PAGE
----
Thereafter the brahman Chánakó, in gratification of an implacable hatred borne towards the ninth surviving brother, called Dhana-nando, having put him to death, he installed in the sovereignty over the whole of Jambudípó, a descendant of the dynasty of Moriyan sovereigns, endowed with illustrious and beneficent attributes, surnamed Chandagutto, He reigned thirty four years.
His son Bindusáro reigned twenty eight years. The sons of Bindusáro were one hundred and one, the issue of (sixteen) different mothers.
Among them, Asóko by his piety and supernatural wisdom, became all-powerful. He having put to death one hundred brothers, minus one, born of different mothers,
Jinanibbánato pachchhá, puré tassábhisékató, aṭṭhárasań wassa satań dwayáméwań wijániyań.
reigned sole sovereign of all Jambudipo. Be it known, that from the period of the death of Buddho, and antecedent to his installation, two hundred and eighteen years had elapsed. In the fourth year of his accession to his sole sovereignty, this illustriously endowed ruler caused his own inauguration to be solemnized in the city of Pataliputtó. At the instant of his inauguration, the establishment of his supremacy was (miraculously) proclaimed, from yójana to yójana, throughout the air above, and over the surface of the earth.
The devos caused to be brought daily eight mens' loads of water from the lake Anótatto; from which (supplies) the devo of devos (the king) caused the people also to be provided. They also procured from the regions of Himáwanto, " nágalatá” teeth-cleansers, sufficient for several thousand persons. From the same quarter, the invaluable medicinal "malakan;" the precious medicinal "haritakan;" from the same regions the "amba fruit, superlatively excellent in its color and flavor.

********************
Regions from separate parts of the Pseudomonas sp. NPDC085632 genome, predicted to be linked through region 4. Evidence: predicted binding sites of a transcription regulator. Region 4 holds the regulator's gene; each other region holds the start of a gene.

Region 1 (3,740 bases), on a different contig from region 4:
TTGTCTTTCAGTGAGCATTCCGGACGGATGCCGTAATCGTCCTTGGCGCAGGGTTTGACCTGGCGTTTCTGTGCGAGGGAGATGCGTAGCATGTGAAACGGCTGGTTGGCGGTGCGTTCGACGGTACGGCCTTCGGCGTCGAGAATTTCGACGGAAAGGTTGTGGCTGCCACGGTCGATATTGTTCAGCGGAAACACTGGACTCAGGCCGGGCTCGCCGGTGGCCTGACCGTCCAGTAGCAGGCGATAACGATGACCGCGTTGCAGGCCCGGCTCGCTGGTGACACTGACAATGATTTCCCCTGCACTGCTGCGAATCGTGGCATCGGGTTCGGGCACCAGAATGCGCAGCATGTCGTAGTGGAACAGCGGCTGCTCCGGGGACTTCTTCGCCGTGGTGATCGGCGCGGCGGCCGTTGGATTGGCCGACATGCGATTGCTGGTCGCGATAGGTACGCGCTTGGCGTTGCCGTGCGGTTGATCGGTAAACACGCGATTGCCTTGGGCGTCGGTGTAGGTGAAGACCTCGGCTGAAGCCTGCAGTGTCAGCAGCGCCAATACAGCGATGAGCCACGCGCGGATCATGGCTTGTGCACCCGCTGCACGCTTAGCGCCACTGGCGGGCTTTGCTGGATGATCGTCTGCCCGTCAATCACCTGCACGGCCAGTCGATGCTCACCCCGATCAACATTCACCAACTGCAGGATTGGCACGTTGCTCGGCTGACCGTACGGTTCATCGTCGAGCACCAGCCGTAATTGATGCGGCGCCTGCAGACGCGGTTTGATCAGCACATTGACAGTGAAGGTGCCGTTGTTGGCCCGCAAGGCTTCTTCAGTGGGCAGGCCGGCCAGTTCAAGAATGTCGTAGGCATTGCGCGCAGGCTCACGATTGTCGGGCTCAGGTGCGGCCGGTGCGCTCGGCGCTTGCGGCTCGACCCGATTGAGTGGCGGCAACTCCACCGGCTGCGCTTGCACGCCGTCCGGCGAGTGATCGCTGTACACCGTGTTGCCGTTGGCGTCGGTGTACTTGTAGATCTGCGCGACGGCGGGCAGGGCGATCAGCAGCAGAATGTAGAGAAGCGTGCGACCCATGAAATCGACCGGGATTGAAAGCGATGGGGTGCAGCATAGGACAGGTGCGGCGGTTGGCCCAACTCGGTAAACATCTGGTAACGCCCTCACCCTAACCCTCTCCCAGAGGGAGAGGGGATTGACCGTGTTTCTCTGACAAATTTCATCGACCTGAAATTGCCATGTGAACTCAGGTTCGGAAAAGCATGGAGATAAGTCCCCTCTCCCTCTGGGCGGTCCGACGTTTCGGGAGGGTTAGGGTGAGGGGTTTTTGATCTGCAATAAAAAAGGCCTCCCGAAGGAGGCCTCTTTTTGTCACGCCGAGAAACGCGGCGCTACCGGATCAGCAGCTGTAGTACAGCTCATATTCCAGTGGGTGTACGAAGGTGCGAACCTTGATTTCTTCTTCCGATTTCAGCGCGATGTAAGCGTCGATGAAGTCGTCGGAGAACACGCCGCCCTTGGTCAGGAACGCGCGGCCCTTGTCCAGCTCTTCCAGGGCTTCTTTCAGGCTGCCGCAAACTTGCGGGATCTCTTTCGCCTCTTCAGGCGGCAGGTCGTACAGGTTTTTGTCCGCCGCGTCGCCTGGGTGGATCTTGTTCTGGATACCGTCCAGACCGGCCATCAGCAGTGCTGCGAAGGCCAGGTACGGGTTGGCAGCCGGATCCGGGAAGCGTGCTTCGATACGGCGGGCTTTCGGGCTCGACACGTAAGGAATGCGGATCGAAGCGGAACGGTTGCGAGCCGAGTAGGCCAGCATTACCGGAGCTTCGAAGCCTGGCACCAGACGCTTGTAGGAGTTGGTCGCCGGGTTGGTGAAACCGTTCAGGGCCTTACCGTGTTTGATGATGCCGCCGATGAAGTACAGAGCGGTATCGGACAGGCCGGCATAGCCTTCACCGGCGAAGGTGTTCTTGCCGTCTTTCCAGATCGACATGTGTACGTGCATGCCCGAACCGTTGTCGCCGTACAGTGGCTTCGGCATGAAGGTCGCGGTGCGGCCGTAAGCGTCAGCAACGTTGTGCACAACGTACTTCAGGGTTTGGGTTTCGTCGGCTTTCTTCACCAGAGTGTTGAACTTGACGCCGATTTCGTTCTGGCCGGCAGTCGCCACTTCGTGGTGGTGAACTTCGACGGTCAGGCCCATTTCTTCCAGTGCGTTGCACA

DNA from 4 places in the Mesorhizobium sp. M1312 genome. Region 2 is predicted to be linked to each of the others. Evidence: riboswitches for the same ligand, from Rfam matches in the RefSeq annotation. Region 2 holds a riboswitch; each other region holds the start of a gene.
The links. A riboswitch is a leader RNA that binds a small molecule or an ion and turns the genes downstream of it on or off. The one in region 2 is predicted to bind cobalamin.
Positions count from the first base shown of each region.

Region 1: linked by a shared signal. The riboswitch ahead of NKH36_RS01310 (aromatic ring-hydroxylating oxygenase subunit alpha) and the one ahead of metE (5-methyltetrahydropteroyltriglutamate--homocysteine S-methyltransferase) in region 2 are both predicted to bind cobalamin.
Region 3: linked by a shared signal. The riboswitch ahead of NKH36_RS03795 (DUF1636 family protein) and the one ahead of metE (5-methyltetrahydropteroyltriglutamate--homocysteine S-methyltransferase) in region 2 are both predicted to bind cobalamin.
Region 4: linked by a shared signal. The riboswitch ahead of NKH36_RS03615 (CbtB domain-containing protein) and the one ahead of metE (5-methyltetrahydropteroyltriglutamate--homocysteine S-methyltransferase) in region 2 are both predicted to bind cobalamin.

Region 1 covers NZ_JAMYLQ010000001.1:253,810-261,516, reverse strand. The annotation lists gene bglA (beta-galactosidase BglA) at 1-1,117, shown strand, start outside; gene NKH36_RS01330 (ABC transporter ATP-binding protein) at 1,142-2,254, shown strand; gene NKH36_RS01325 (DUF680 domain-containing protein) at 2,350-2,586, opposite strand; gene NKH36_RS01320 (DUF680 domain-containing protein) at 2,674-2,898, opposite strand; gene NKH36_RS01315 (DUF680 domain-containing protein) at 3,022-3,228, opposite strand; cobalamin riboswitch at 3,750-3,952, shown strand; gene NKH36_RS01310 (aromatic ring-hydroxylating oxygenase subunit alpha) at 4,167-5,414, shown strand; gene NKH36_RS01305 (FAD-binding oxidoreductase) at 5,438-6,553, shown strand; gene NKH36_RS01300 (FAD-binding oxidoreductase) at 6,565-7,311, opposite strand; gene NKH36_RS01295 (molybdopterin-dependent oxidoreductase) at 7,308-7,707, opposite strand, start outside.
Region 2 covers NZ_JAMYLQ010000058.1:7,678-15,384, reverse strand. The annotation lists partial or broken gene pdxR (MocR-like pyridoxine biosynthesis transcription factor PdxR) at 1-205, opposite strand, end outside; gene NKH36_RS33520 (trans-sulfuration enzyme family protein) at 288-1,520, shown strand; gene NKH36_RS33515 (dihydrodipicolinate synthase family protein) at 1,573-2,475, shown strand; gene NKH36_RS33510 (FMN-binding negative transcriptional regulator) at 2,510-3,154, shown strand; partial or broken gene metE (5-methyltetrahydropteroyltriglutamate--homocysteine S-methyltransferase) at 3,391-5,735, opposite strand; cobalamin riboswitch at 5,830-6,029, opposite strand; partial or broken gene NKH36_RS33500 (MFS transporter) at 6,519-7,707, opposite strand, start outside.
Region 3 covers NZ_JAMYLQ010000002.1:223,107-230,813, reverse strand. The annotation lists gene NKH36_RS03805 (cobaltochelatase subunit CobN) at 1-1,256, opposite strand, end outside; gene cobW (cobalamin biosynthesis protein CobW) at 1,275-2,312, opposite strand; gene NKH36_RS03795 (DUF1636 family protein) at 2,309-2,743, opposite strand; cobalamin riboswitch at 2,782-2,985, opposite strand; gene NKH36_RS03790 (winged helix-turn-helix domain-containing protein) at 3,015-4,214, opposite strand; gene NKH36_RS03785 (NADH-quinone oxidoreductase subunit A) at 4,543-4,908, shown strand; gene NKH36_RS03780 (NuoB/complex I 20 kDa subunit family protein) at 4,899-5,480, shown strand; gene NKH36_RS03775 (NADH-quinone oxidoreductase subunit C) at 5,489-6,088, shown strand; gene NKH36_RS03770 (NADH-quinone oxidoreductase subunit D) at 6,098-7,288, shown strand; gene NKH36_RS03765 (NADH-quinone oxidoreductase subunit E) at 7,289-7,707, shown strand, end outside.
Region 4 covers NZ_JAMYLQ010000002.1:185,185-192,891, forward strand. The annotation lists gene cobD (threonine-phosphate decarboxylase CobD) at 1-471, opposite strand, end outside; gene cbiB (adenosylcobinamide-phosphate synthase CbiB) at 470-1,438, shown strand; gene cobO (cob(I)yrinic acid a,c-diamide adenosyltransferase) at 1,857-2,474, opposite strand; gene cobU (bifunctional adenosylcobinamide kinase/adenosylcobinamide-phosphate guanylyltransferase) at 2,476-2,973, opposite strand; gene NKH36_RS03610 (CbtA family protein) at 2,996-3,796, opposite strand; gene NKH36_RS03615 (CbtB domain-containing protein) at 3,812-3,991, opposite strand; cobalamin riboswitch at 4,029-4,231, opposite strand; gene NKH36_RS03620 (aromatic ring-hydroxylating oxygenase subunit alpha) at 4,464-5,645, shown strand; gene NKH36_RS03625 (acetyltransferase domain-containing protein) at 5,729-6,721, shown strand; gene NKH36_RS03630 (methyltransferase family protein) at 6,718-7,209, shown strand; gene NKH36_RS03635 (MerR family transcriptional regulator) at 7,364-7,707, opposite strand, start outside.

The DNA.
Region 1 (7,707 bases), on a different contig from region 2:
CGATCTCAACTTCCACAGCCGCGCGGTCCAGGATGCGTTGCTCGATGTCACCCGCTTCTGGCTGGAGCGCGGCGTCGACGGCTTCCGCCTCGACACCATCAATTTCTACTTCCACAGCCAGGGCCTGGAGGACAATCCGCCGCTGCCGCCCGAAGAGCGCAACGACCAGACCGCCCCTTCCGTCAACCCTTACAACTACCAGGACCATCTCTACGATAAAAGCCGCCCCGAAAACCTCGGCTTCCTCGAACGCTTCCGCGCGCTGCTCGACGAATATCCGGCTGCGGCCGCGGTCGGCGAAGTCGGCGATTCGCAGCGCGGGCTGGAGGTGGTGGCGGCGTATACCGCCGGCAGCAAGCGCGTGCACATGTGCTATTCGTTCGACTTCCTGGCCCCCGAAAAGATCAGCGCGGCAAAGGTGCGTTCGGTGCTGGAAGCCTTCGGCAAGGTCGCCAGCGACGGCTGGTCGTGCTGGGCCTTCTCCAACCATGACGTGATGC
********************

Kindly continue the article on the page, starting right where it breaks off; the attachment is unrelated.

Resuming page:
The devos (procured) also cloths of five different colors, and cloths for hand towels of the color of gold, as well as the sacred beverage, from the waters of the Chadanta lake. The elk, wild hog, and winged game, slaughtered in that city (for the king's household), resorting to the royal kitchen, of their own accord, there expire. There, tigers having led forth herds of cattle to graze, reconduct them into their pens. Elk and wild hog watch over fields, gardens, tanks, &c. The nagas (brought) fine cloths of the color of the "sumana " flower, wove without seams; the heavenly "muppalan" flower; also ointment for the body; and medicinal drugs, from the nága wilderness. Parrots brought nine hundred thousand loads of hill paddy daily, from the marshes of Chadanta. Mice, husking that hill paddy, without breaking it, converted it into rice. Therefrom the rice dressed for the royal household was prepared. For him (the king), bees constantly
Rájábhisittó sósóló kumárań Tissayawhayań kaniṭṭhań suń sódariyan uparajjebhiséchayi.
Pitá satthi sahassáni bráhmaṇé bráhmapakkhiké bhójéti ; sópi téyéwa tíní wassáni bhójayi.
deposited honey. In like manner, in his arsenals, bears worked with hammers, and singing birds of delightful melody, repairing to the monarch, sang sweet strains.
The inaugurated sovereign Asóko then installed his full younger brother, prince Tisso, in the dignity of sub-king.
The installation of Dharmasóko concluded.
The father (of Asóko) being of the brahmanical faith, maintained (bestowing daily alms) sixty thousand brahmans. He himself in like manner bestowed them for three years.